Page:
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Woodworking is a solitary pursuit. Even at our shop at the magazine, it’s unusual for a couple of us to get together to work on something in the shop. Usually, desperation has to be heavy in the air before any of us dare ask for assistance.

Last spring, for example, Senior Editor Glen Huey helped me out with processing some stock for a class in Michigan. He saved my buttocks (thanks again, Glen). And more recently, Senior Editor Robert W. Lang needed some help getting the shiplapped shelf in his cool new bench ready for a photo shoot. Megan stepped in there, if I remember right. (And if I remember wrong, she will tell me.)

But these are press-in-your-yearbook red-letter days.

Even when I teach woodworking classes, I try to encourage students to work with one another. I ask them to to spot their benchmate’s errant sawing. To correct their wildacious (not a word, Megan, I know) boring. Or to simply help one another hold some parts together while the other drives a few screws.

Sometimes they help each other a bit. Sometimes they drift off into some other problem of their own.

So today we had to glue up an ANSI-certified, totally homogonized metric buttload of workbench tops for the class I’m teaching at Kelly Mehler’s School of Woodworking. I’ve glued up a lot of workbench tops solo, but I can tell you that it is easier than biscuit joinery if you have a team of people slathering on glue, applying clamps and beating the living snot out of the miscreant boards.

Today was somewhat of a miracle. We glued up 31 laminations using a gallon and a half of Titebond Extend, more than 150 clamps and equal amount of sweat and saucy pirate talk. And while all this was going on, the students milled all their workbench legs to size using the jointer, planer and the God-awesome Felder table saw in Kelly’s shop.

At 5 p.m. and 28 laminations into the day, I was beginning to wane. But then I watched in stunned amazement as one of the students who had no vested interest in a particular lamination take charge of the entire situation to make sure that those three sticks of wood were glued together without a single gap.

That simple act took me through the next three laminations with great ease, as did the two Stella Artois beers that Kelly gave me.

Tomorrow is another day of brutal milling. We have to joint and plane all the laminations to make bigger laminations. And we have to mill the stretchers that go between the legs. Normally, I’d be resigned to this as another necessary step to get to the “good part” , joinery and fine-fitting. But with this group of students, I think we’ve already found the good part.

– Christopher Schwarz

Read “Build the Holtzapffel Workbench Part 3: Grit”

Do you really need two Felder jointers? Who doesn’t! Kelly Mehler’s awesome equipment makes pedestrian tasks feel God-like.

This was the scene right as lunch was served. Sure, we’d used $2,000 worth of clamps at this point, but the real work was still ahead of us.

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Showing 10 comments
  • Chris Schwarz


    That’s harder than it sounds. I’m taking these photos! Trust me, I’m here. Kelly will post photos of the class at the end, and we’ll provide a link. I am currently beardless, with short hair and looking like an investment banker. Ugh.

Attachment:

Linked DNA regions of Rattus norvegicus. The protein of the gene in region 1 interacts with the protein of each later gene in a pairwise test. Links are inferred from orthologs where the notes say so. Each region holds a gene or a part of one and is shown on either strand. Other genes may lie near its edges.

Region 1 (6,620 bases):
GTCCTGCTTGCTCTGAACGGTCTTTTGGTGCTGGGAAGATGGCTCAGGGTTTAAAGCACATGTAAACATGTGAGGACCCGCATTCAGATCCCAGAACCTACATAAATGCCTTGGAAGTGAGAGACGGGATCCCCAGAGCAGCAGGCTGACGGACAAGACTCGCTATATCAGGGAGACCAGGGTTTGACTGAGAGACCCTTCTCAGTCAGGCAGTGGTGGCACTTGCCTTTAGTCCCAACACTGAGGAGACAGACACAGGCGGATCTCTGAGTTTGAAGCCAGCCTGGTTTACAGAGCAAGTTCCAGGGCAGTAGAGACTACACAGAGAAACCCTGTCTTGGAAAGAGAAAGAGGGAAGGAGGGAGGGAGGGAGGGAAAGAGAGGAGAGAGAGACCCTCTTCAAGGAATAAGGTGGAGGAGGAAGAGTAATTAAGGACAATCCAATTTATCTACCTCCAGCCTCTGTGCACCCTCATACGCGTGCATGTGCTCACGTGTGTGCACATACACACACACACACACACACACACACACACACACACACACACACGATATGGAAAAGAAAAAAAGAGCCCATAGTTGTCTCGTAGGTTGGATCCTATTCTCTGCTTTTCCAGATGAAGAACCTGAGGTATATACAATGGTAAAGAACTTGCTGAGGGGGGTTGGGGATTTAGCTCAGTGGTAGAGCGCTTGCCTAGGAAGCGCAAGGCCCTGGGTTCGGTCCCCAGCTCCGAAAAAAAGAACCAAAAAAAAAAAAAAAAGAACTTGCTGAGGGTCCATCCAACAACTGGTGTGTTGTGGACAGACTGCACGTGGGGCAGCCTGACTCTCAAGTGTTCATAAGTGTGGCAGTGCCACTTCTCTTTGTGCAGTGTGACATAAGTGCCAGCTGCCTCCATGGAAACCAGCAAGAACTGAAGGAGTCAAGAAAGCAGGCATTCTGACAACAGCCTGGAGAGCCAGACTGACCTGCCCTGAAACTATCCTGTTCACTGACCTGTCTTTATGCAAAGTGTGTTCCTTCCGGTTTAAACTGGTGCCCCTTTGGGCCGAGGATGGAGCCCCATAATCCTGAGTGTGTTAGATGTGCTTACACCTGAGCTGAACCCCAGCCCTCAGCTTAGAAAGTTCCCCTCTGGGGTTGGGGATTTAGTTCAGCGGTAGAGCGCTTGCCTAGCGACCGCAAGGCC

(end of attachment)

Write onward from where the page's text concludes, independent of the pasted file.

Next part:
• Santiago Carmona

    Christopher, please post some pics in which you appear working with the students.

  • Steve H.

    Isn’t Kelly’s shop GREAT! You’re right, he’s got a real Zen-like relaxed view of things.

    Looking forward to taking the class next year so I can finally get a decent workbench at home.

  • dave brown

    Ahhh Stella. The fallback in my woodshop. It’s a light tasting beer that will satisfy but not fill you up. It’s also low on the alcohol content scale so you won’t feel ready for a nap after drinking two or three.

  • John


    "Buttload" is a unit of volume, not weight. 🙂


  • Chris Schwarz


    We didn’t use spring joints. Instead, we used pure unadulterated high-pressure clamping force. The centers of the laminations were clamped with whatever. For the ends, we reserved the high-pressure I-beam clamps. Those super clamps closed up any errant gaps.

    Also, we used handscrews to shift the laminations around as we clamped things up. All-in-all there were a lot of different clamp forms used.

    In the PW shop and working alone, I stick with what I have: parallel-jaw clamps and some F-style clamps. So you can make these tops work with almost any clamp collection.


  • Wilbur Pan

    So given your observations with your students’ efforts to do all those laminations, were there any common pitfalls that you noticed in the benchtop creation process? Any words of wisdom for those of us who want to play at home? Sprung joints? Buttloads of clamp pressure?

  • Chris Schwarz

    Sweet Jesus. Does Glen save all of us?


  • megan

    As you hinted at my rather persnickety nature, I feel I must live up to said implication …it was Glen who helped with the shiplapped bottom. I merely wielded a card scraper and a can of Waterlox 😉

  • Charles

    Very interesting and entertaining post. You had me at "ANSI-certified, totally homogonized metric buttload of workbench tops". I tied to convert "buttload" into lbs via google but it said it was undefined… and I thought google had all the answers.

    I just purchased your Workbench book yesterday after reading your first post in this series as this build is now on my agenda. Can’t wait to bust out the saucy pirate talk myself and beat the snot out of some good lumber! I better get busy finding a parrot… it’s so hard to find a good one these days.

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